What to Pack
Packing a kayak is an art form in itself, and covers everything from what you need to bring on a kayak trip to how to get it all inside the kayak.
Sea kayaks have ample room for almost all recreational sea kayak trips. Our single kayaks are from 16-18.5 feet long with two storage hatches, while our doubles are around 22 feet long and have three storage hatches included a large central hatch for bulkier items. You will quickly find that you can bring far more luxury items on a sea kayak expedition than you would ever dream of bringing on a backpacking trip of the same length of time.
That said, there are still limitations. As for what to pack, this link will take you to the page to download a recommended packing list for guides as set out by the Sea Kayak Guides’ Alliance of BC. While more extensive than you will need for a recreational trip, it gives a great framework for you to plan your own personal packing list.
With regards to clothing, the two key considerations are to pack layers for warmth, and to plan to have at least one dry pair of clothes at all times. Cotton is a poor choice in the PNW as it draws heat from the body when it gets wet, so always plan to have at least two changes of synthetic/nylon or wool clothing for both on and off water activities. After this, with the possible exception of underwear, you certainly don’t need a change of outfit every day, and for longer trips planning to bring this much clothing is impractical.
How to Pack
Packing the boat itself is often compared to a game of Tetris. The bow and stern hatches taper at the ends and are therefore the best places to stuff long and thin objects like tents, sleeping pads, etc to make the most of the shape of the space. Dry bags that taper at the ends are available that are designed to fit snugly in the nose of a kayak for this very reason.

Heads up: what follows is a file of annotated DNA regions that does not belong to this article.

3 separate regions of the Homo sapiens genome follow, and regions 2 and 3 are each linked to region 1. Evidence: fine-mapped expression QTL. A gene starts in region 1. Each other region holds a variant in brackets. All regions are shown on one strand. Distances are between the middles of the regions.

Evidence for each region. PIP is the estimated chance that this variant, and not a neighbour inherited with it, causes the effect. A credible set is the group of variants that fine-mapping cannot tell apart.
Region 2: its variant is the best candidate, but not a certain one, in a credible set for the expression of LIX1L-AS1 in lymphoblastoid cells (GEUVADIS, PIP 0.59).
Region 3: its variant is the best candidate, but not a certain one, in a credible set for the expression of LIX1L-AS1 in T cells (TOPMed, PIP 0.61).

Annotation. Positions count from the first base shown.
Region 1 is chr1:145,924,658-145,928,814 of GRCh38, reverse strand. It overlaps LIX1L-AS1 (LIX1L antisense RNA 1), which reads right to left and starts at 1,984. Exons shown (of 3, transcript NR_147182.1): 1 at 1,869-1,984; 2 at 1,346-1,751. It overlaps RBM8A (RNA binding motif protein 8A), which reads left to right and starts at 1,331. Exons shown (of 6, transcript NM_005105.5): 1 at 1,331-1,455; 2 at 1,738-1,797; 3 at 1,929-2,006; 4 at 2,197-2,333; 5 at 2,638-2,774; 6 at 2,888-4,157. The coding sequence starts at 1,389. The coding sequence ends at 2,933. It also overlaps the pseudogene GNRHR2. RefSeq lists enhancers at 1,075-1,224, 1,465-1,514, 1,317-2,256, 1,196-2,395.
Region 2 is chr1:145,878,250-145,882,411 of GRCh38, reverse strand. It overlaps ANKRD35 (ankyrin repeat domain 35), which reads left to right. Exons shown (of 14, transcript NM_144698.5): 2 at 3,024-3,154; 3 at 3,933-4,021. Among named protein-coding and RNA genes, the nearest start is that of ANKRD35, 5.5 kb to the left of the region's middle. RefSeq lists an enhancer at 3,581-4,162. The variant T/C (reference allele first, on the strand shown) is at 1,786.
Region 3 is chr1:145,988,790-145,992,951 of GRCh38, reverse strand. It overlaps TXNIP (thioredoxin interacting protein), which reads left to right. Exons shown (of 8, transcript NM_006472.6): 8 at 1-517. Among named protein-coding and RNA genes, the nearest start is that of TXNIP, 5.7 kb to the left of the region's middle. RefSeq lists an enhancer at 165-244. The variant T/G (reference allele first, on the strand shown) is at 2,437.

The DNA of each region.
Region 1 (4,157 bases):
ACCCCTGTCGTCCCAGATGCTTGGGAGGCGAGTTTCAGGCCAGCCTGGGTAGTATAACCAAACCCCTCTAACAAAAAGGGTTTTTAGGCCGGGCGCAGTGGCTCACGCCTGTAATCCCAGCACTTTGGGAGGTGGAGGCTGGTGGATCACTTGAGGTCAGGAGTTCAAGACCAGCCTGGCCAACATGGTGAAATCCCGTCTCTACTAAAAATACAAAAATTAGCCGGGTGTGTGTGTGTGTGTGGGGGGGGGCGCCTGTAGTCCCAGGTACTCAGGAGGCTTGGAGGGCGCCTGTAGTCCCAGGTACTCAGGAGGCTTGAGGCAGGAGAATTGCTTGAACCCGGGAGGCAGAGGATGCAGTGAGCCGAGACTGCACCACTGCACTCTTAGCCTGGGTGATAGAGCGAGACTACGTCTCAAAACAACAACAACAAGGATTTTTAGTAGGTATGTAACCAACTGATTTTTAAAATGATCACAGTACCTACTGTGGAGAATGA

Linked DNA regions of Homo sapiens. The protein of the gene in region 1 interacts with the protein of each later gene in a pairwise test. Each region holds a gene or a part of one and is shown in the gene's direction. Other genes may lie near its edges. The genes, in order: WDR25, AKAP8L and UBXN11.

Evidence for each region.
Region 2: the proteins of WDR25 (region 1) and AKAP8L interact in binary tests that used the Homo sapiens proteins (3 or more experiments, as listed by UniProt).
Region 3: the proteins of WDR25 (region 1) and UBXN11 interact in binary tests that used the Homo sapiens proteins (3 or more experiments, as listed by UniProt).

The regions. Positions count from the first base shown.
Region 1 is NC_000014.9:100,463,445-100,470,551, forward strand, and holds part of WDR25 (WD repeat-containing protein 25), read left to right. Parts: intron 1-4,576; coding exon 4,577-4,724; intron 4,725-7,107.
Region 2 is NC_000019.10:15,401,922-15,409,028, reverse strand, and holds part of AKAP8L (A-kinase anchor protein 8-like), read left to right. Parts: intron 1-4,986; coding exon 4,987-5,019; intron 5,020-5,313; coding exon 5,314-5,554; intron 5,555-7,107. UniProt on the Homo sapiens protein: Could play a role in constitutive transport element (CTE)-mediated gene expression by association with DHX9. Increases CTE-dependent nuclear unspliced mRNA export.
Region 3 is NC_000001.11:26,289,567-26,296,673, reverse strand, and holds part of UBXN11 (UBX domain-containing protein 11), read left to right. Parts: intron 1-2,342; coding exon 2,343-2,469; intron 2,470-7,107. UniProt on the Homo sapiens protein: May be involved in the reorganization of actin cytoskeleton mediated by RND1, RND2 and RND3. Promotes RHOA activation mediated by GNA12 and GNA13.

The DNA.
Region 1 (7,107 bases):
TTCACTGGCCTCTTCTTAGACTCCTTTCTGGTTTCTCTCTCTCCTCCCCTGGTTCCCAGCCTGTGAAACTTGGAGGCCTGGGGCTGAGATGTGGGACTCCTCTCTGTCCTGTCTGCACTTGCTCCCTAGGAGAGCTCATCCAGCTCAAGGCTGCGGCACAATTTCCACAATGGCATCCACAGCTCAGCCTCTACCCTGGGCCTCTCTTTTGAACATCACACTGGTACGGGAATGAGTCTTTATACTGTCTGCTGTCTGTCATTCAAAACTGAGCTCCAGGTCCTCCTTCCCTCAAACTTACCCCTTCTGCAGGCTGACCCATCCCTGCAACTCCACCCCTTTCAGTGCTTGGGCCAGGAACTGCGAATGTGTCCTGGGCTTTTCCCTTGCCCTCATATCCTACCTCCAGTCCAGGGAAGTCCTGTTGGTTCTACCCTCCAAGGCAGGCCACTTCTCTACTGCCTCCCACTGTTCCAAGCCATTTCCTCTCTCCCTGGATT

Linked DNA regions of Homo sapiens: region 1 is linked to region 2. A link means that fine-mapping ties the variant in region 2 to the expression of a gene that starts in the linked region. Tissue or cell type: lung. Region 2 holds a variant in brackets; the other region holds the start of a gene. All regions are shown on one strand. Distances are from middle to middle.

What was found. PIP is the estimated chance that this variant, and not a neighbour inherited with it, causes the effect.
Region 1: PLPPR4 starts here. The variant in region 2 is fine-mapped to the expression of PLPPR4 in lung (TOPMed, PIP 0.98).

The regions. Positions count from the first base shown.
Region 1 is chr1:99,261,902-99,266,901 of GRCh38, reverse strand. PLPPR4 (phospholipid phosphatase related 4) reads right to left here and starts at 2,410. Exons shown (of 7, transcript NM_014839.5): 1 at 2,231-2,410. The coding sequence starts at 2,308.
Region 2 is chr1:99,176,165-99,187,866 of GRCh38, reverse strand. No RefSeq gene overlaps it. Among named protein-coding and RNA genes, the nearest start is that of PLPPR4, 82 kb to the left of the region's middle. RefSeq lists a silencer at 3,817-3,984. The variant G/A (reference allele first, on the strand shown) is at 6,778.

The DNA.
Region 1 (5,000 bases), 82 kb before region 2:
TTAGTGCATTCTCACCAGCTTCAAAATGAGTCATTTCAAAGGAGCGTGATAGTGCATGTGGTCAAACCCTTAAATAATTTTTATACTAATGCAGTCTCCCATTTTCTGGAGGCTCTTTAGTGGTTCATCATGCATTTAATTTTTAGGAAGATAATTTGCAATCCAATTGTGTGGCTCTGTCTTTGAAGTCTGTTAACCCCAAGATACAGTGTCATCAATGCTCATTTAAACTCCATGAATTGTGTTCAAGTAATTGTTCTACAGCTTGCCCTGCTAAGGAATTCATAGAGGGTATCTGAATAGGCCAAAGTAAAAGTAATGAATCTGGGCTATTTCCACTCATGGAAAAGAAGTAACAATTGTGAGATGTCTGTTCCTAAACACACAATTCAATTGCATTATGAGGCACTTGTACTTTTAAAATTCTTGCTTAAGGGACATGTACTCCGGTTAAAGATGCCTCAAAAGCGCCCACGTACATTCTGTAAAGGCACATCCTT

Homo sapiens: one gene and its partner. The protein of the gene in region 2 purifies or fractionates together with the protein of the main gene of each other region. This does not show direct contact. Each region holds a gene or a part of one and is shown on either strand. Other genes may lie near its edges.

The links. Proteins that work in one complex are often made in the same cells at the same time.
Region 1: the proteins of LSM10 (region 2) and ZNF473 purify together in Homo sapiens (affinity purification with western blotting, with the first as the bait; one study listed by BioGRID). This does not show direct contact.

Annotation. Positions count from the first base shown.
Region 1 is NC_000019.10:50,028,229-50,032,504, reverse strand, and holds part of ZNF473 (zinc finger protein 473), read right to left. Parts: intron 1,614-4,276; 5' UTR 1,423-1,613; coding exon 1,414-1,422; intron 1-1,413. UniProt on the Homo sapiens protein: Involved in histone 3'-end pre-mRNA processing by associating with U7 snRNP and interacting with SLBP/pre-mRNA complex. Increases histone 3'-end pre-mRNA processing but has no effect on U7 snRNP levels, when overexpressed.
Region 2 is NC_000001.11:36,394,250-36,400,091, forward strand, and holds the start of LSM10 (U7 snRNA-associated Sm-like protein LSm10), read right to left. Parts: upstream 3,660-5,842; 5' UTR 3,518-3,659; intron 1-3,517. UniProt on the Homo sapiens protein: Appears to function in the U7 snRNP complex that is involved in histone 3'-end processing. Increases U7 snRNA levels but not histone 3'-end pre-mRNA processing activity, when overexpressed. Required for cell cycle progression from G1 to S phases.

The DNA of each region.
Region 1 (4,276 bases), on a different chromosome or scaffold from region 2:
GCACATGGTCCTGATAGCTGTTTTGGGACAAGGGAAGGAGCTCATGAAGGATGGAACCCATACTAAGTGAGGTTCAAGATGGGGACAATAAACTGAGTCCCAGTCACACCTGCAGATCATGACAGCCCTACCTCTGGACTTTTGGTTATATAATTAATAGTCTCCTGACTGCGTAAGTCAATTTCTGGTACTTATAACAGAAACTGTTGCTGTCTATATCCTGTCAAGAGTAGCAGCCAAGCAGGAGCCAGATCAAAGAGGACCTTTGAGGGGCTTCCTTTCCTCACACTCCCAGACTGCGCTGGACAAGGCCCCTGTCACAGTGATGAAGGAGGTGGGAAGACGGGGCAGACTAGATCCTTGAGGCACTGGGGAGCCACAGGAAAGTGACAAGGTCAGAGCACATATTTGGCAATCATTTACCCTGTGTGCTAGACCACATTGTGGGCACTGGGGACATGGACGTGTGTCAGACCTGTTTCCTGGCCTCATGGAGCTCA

You should also plan to pack the heaviest items towards the centre of the kayak – either in the centre hatch in a double or behind the seat in the back hatch of a single – so that the kayak is not carrying all it’s weight in the front or rear. Things like pots and pans and other kitchen items, or heavy food, should be placed here.
Finally, you have limited space under the bungees on the deck of the kayak and between your legs in the cockpit is you need more space to pack waterproof items. This should be limited however, especially on the deck, as it can destabilize the kayak greatly.
Where to Pack
Finally, thought has be to given to where you pack the kayak.
Packing a kayak up above the waterline and carrying it down to the water seems obvious, but stuff a double kayak with food, beer and equipment and then try to lift it down to the ocean once, and you quickly realize how damaging such an activity can be to yourself – and if you drop the kayak – our equipment.
A far more practical solution is to pack down at the waters edge … but the tides going out, and an hour after you begin as you’re ready to launch, the water has retreated 30 or 40 metres down the shallow beach.
So what to do? Drag the kayak and damage the hull? Absolutely not. Carry the loaded kayak and damage your back? We don’t recommend it.
Whether the tide is coming in or out, we always recommend packing floating kayaks. This reduces the risk of scrapes and damage as you stuff items deep into the hatch. Aim to have one or more people at the boats, and others passing gear to them from the shore for them to pack. This way, no matter which direction the tide is moving, you can simply walk the boats out or in with the tide, the kayaks don’t get damaged, and you are ready to leave as soon as you have finished packing!